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An Urban Experience
would cause medication choices to be limited?
While it is impossible to predict how diligently a
particular client will implement the behavior modification and management changes, certain factors can be considered when assessing the adequacy of a particular environment. Veterinarians should consider the presence of young children, the number of caretakers in the house, the number of hours that the dog has to be left alone during the day and the owner’s willingness to participate. If the household is clearly deficit in the qualities needed for a positive outcome, medication should be strongly considered as a part of the treatment plan.
The latency to arousal is the amount of time that it takes for the animal to mount a stress response once the owner has started her morning routine. For example,
if the dog begins to show signs of stress when the owner picks up her keys, the dog has a long latency
to arousal. If the dog shows signs of stress when the owner’s alarm goes off or when she takes a shower (early in the departure sequence) she has a short latency to arousal. Dogs with a short latency to arousal should be considered candidates for treatment with at least one pharmaceutical.
Behavior problems can significantly affect an animal’s quality of life. Daily panic attacks contribute to chronic stress which can cause various sequelae including suppression of the immune system and muscle wasting. If the animal’s stress reaction is intense on a daily basis, a pharmaceutical should be considered as a part of the treatment plan.
The assessment of risk to the patient is dependent on owner attitude toward the patient and the problem as well as the strength of the human animal bond. Because the signs of separation anxiety frequently include damage to the owner’s property and the injury to the pet, it is not uncommon for owners to approach their veterinarian about euthanasia. If the owner is considering euthanasia or if the pet is causing injury to herself, a pharmaceutical should be considered for the patient.
Predictable behaviors can often be treated with PRN pharmaceutical whereas unpredictable behaviors or behaviors where the stimulus cannot be controlled are more likely to need a daily administered maintenance medication and/or an as needed medication.
The veterinarian should attempt to characterize behaviors as mild moderate or severe. There is no validated scale which can be used to classify the severity of behaviors however generally the veterinarian should consider whether or not the patient has injured itself, the strength of the physiologic reaction which accompanies the behavior and the owner’s stress level.
Patient’s whose owners can’t premedicate for departures or who have concurrent behavioral diagnoses will most
likely need long term and PRN pharmaceutical treatment. Patients who are mildly affected or who have concurrent medical diseases may be better served through the use of supplements instead of medications. The choice of
an individual supplement or medication should be made based on the clinical signs of the patient. For example, if the patient is withdrawn and will not eat while the owner is gone, a benzodiazepine which will increase appetite, decrease anxiety and elevate mood while offering mild sedation or Zylkene® may be the best choice. On the other hand if the patient is frantic, panting and pacing, raiding the garbage, trazodone or Solliquin® may be the most successful pharmaceutical treatment.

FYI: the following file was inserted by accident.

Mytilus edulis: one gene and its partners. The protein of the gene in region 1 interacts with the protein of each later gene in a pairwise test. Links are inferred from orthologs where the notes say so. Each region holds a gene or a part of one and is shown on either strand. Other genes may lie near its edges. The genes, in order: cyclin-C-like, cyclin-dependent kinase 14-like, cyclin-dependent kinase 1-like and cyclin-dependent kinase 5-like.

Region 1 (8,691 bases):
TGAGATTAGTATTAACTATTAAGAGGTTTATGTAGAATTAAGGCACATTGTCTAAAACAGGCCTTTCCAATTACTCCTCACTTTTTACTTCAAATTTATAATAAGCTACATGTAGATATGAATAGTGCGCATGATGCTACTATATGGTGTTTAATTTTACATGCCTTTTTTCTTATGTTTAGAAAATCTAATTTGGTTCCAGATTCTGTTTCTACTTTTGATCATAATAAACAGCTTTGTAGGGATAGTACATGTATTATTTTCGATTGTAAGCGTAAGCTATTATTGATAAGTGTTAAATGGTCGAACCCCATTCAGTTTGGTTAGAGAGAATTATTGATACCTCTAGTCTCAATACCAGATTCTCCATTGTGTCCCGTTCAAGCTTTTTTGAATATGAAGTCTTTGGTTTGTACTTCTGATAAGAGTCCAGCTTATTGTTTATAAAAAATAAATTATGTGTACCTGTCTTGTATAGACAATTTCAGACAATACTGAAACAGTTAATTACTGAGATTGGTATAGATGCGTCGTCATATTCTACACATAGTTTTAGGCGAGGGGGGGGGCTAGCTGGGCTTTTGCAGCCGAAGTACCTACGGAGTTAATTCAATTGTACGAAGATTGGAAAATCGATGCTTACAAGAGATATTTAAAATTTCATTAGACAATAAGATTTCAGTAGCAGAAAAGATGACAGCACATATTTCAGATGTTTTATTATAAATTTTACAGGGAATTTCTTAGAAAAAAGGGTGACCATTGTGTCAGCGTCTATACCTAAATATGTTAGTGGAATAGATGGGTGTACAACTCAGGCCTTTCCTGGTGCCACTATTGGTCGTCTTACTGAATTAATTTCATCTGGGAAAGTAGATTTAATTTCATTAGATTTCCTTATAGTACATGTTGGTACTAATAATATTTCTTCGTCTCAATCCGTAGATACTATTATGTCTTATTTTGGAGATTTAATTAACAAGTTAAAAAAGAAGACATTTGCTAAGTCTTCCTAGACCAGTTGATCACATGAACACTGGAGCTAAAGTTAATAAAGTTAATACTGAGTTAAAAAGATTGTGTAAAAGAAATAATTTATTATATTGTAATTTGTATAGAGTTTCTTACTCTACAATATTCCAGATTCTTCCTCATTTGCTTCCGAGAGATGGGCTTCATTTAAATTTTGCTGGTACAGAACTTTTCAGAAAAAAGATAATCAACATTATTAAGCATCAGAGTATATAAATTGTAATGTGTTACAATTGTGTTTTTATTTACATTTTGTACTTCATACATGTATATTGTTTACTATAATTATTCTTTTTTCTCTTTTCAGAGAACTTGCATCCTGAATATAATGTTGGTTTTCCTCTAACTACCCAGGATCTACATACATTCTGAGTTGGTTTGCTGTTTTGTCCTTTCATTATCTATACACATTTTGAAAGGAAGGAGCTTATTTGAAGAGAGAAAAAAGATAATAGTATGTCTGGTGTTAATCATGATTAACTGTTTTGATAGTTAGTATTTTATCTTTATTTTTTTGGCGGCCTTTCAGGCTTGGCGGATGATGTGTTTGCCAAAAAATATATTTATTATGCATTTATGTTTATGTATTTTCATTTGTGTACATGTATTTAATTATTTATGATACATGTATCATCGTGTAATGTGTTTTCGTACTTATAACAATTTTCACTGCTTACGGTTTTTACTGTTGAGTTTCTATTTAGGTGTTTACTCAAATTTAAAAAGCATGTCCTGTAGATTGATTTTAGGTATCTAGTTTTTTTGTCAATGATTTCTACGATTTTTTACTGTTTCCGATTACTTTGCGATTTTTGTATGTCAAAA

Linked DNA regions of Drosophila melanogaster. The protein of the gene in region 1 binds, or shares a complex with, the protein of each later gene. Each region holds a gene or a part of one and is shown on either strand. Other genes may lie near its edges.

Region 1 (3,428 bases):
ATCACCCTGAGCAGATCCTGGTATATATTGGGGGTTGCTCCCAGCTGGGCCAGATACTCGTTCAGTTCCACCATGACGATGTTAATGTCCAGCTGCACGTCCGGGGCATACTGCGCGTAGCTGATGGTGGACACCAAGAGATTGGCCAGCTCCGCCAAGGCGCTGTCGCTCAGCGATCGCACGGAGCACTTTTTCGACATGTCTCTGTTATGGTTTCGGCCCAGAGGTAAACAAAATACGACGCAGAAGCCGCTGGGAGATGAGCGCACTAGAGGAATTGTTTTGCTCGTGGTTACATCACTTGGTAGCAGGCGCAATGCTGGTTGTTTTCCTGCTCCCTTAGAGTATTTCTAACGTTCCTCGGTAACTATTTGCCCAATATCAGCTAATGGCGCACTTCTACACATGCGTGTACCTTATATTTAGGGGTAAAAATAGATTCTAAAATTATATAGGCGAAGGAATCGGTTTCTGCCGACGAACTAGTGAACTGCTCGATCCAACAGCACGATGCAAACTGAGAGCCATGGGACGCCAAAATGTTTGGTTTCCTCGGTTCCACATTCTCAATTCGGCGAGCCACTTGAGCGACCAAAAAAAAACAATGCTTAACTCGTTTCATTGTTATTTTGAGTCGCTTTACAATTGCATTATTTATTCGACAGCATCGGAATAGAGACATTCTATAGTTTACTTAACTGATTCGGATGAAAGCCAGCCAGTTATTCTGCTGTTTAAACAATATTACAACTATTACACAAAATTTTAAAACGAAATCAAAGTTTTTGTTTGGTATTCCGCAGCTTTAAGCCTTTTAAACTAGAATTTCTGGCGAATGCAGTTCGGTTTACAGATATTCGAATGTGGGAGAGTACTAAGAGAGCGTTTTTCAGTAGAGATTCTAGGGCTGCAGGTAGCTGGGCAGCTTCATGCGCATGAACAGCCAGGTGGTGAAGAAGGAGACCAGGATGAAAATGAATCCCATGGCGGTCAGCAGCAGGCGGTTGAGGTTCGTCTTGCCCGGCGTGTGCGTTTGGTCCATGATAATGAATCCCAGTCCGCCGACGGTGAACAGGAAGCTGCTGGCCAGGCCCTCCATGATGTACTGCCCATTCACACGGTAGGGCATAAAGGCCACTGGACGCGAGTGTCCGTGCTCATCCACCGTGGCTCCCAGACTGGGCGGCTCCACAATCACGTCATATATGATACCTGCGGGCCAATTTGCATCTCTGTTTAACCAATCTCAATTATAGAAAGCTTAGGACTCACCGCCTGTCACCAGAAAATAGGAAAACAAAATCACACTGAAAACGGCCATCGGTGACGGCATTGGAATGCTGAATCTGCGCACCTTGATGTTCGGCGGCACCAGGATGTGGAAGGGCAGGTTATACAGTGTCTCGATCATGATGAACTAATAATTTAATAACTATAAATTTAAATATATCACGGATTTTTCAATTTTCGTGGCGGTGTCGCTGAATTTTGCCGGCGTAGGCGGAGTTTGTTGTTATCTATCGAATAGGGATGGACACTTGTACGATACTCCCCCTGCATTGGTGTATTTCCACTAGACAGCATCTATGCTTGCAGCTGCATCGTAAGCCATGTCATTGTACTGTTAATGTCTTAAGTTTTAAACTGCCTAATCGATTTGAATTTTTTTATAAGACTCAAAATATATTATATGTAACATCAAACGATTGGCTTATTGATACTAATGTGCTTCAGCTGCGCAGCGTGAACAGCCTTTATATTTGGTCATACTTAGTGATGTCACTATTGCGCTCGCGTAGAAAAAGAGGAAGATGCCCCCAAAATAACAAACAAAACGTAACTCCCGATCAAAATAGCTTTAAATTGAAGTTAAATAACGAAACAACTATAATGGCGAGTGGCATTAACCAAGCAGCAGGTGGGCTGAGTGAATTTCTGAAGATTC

Once the decision of whether or not to institute medical treatment has been made, the veterinarian should prescribe behavior modification and management changes. The standard of care for veterinary behavioral medicine is to prescribe behavior modification for behavioral diseases.
First appointment management changes include: leaving the dog with food toys, hiding departure cues from
the dog, discontinuing all punishment and making the owner’s departure and return non events. Many dogs
with separation related disorders are best treated without confinement due to the likelihood of confinement anxiety. Finally, offer day boarding or daycare until the dog is stable.
An appointment should be made within 7 days for behavioral treatments. These treatments are generally conducted by the technician and include: adding structure to the owner/dog relationship, rewarding
the dog when he is relaxed and stopping all physical punishment. Make sure to address any safety issues and ask the owner if the dog is showing any aggression toward the family
The second appointment should be scheduled
about one month after the initial appointment. At this appointment, additional history should be gathered, progress and the affect of medications can be assessed and second level behavior modification should be recommended. At this time, medication changes can be made as well. During this appointment, the technician will become indispensible, as she will be teaching the client how to complete the behavior modification. Second
line behavior modification includes techniques that are best completed when the dog’s anxiety has started to subside. These include uncoupling departure cues and relaxation techniques.
A third appointment should be scheduled 8-12 weeks from the first appointment. At this appointment, gradual departures can be added if needed and the effect of the daily-administered medication (if prescribed) can
be assessed completely. At this time, any changes to medication doses can be made and a more accurate prognosis can be given to the owner.

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